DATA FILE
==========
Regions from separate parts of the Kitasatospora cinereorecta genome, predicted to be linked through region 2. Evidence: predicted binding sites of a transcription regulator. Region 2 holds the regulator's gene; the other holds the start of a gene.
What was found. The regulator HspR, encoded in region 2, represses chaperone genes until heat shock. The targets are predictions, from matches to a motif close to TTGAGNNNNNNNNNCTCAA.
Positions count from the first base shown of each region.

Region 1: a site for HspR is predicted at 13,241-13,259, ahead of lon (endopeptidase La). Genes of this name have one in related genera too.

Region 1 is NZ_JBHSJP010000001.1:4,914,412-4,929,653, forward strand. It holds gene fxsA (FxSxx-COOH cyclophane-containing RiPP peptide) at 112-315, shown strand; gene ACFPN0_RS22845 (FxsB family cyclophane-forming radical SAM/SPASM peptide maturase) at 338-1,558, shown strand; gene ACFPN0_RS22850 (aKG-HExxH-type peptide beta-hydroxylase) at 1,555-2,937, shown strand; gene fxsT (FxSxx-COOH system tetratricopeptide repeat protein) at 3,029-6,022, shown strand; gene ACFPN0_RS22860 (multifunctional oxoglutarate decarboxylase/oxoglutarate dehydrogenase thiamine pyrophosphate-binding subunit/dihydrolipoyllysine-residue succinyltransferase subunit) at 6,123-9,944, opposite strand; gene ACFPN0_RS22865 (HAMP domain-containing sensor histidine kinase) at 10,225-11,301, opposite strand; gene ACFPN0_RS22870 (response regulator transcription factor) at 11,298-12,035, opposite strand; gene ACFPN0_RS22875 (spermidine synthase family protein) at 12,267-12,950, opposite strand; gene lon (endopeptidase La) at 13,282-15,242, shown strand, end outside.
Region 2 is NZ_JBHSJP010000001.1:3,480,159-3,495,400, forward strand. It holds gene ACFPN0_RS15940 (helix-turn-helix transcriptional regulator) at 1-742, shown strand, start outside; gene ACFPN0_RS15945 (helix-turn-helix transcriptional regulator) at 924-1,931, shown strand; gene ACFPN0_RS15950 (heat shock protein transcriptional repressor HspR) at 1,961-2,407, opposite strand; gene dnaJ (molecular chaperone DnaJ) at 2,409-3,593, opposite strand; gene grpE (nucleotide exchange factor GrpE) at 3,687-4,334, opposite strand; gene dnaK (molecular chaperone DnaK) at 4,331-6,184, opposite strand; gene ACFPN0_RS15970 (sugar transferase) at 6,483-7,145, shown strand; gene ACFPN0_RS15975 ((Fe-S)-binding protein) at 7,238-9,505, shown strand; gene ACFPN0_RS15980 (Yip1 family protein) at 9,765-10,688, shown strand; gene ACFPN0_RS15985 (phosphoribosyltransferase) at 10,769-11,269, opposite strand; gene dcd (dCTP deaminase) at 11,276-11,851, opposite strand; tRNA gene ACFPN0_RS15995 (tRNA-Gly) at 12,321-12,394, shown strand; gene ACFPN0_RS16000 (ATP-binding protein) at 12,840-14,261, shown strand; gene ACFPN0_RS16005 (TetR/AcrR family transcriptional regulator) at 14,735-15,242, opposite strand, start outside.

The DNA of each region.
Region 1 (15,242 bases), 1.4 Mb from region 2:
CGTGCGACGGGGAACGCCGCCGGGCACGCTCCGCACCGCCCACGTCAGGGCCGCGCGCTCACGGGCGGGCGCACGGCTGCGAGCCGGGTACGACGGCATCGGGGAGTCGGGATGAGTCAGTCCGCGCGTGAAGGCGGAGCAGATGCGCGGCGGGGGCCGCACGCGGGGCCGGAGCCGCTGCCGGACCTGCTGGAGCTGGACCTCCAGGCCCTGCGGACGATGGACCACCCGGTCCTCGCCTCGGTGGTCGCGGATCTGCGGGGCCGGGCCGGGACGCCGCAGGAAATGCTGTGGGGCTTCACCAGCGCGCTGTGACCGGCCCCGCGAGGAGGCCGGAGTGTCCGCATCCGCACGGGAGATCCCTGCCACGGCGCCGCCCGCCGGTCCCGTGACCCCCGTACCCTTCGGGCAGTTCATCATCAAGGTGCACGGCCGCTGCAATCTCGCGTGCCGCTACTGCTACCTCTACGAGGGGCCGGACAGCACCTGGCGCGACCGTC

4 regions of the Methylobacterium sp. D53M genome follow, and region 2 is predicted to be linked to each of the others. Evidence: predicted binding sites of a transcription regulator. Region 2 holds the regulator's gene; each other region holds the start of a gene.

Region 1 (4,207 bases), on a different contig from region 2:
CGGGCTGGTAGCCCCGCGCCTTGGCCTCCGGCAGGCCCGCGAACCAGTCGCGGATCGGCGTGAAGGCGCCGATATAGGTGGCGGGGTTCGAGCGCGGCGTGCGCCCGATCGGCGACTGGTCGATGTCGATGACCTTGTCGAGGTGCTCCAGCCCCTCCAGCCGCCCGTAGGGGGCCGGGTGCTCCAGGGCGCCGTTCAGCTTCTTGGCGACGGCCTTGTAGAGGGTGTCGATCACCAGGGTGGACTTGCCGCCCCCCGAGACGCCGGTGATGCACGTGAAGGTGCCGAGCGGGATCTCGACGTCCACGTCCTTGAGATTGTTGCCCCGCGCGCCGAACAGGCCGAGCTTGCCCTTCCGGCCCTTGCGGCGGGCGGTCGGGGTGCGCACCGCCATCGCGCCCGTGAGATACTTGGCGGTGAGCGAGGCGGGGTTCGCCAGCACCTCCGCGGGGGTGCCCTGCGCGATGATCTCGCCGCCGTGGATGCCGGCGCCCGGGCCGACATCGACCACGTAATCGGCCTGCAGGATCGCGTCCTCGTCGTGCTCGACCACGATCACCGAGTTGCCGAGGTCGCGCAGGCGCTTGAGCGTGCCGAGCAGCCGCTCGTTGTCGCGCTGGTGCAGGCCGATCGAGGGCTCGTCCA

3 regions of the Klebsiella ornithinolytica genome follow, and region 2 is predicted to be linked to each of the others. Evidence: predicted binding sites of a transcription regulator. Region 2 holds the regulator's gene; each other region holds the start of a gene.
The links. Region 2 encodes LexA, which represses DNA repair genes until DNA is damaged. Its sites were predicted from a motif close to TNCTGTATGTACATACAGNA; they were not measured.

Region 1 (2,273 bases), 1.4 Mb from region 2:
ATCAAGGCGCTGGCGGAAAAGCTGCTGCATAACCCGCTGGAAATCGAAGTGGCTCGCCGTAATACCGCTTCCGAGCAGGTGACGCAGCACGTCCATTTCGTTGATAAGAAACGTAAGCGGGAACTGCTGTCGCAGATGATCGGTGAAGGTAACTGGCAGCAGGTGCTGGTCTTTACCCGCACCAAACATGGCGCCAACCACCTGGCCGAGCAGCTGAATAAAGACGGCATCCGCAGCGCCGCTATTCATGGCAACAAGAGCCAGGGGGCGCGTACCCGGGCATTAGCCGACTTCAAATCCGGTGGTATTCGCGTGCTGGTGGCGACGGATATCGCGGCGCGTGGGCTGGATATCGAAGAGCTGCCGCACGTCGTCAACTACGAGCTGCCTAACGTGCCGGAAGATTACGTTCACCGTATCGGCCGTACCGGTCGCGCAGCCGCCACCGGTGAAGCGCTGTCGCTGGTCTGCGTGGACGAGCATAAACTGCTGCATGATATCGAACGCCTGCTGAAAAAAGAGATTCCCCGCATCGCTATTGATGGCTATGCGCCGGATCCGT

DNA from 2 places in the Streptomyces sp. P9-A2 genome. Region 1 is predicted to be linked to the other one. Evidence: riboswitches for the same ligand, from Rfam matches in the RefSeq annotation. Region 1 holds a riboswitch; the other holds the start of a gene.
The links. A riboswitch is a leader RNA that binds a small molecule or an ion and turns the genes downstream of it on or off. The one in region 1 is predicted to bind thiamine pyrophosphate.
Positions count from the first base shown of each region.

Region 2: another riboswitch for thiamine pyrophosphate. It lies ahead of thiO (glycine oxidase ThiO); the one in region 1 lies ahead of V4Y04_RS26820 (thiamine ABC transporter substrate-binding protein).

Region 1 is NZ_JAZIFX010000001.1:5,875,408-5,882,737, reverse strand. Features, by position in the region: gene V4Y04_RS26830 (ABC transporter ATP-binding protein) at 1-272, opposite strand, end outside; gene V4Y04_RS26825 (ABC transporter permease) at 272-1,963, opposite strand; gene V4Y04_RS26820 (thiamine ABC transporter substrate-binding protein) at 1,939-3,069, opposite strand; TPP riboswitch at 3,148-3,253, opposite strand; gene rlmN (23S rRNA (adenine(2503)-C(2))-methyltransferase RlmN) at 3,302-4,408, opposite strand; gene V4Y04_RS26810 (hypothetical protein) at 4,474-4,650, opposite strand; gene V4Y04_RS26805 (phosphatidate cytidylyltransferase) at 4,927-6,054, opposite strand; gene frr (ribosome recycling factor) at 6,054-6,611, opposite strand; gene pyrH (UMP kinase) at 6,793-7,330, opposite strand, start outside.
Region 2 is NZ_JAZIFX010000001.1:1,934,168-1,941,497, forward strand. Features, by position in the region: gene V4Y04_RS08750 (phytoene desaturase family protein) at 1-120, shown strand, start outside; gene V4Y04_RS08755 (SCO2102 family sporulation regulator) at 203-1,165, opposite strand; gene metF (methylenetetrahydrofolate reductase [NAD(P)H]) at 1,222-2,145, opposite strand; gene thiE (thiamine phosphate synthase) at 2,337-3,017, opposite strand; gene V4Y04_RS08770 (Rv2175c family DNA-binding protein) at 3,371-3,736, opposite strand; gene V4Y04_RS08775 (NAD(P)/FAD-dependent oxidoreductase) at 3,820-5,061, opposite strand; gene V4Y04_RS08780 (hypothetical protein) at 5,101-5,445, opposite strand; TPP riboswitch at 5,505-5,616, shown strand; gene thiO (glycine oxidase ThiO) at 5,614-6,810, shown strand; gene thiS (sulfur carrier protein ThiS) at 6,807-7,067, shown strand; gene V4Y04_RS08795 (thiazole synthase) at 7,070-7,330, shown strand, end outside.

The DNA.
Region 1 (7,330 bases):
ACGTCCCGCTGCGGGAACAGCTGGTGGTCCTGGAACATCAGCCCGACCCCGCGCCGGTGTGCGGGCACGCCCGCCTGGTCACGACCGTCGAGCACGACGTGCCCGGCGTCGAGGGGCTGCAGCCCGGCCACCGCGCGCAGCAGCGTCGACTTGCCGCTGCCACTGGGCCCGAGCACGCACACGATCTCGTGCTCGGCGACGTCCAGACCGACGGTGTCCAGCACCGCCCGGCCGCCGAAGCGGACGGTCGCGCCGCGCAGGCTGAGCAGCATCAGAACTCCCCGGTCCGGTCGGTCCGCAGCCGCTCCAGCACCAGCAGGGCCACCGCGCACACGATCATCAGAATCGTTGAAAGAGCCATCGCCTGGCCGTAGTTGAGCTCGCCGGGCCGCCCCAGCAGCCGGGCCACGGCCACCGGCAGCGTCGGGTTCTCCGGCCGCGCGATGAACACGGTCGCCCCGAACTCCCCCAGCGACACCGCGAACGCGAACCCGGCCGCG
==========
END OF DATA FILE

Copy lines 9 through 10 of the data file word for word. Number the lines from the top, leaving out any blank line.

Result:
CGTGCGACGGGGAACGCCGCCGGGCACGCTCCGCACCGCCCACGTCAGGGCCGCGCGCTCACGGGCGGGCGCACGGCTGCGAGCCGGGTACGACGGCATCGGGGAGTCGGGATGAGTCAGTCCGCGCGTGAAGGCGGAGCAGATGCGCGGCGGGGGCCGCACGCGGGGCCGGAGCCGCTGCCGGACCTGCTGGAGCTGGACCTCCAGGCCCTGCGGACGATGGACCACCCGGTCCTCGCCTCGGTGGTCGCGGATCTGCGGGGCCGGGCCGGGACGCCGCAGGAAATGCTGTGGGGCTTCACCAGCGCGCTGTGACCGGCCCCGCGAGGAGGCCGGAGTGTCCGCATCCGCACGGGAGATCCCTGCCACGGCGCCGCCCGCCGGTCCCGTGACCCCCGTACCCTTCGGGCAGTTCATCATCAAGGTGCACGGCCGCTGCAATCTCGCGTGCCGCTACTGCTACCTCTACGAGGGGCCGGACAGCACCTGGCGCGACCGTC

4 regions of the Methylobacterium sp. D53M genome follow, and region 2 is predicted to be linked to each of the others. Evidence: predicted binding sites of a transcription regulator. Region 2 holds the regulator's gene; each other region holds the start of a gene.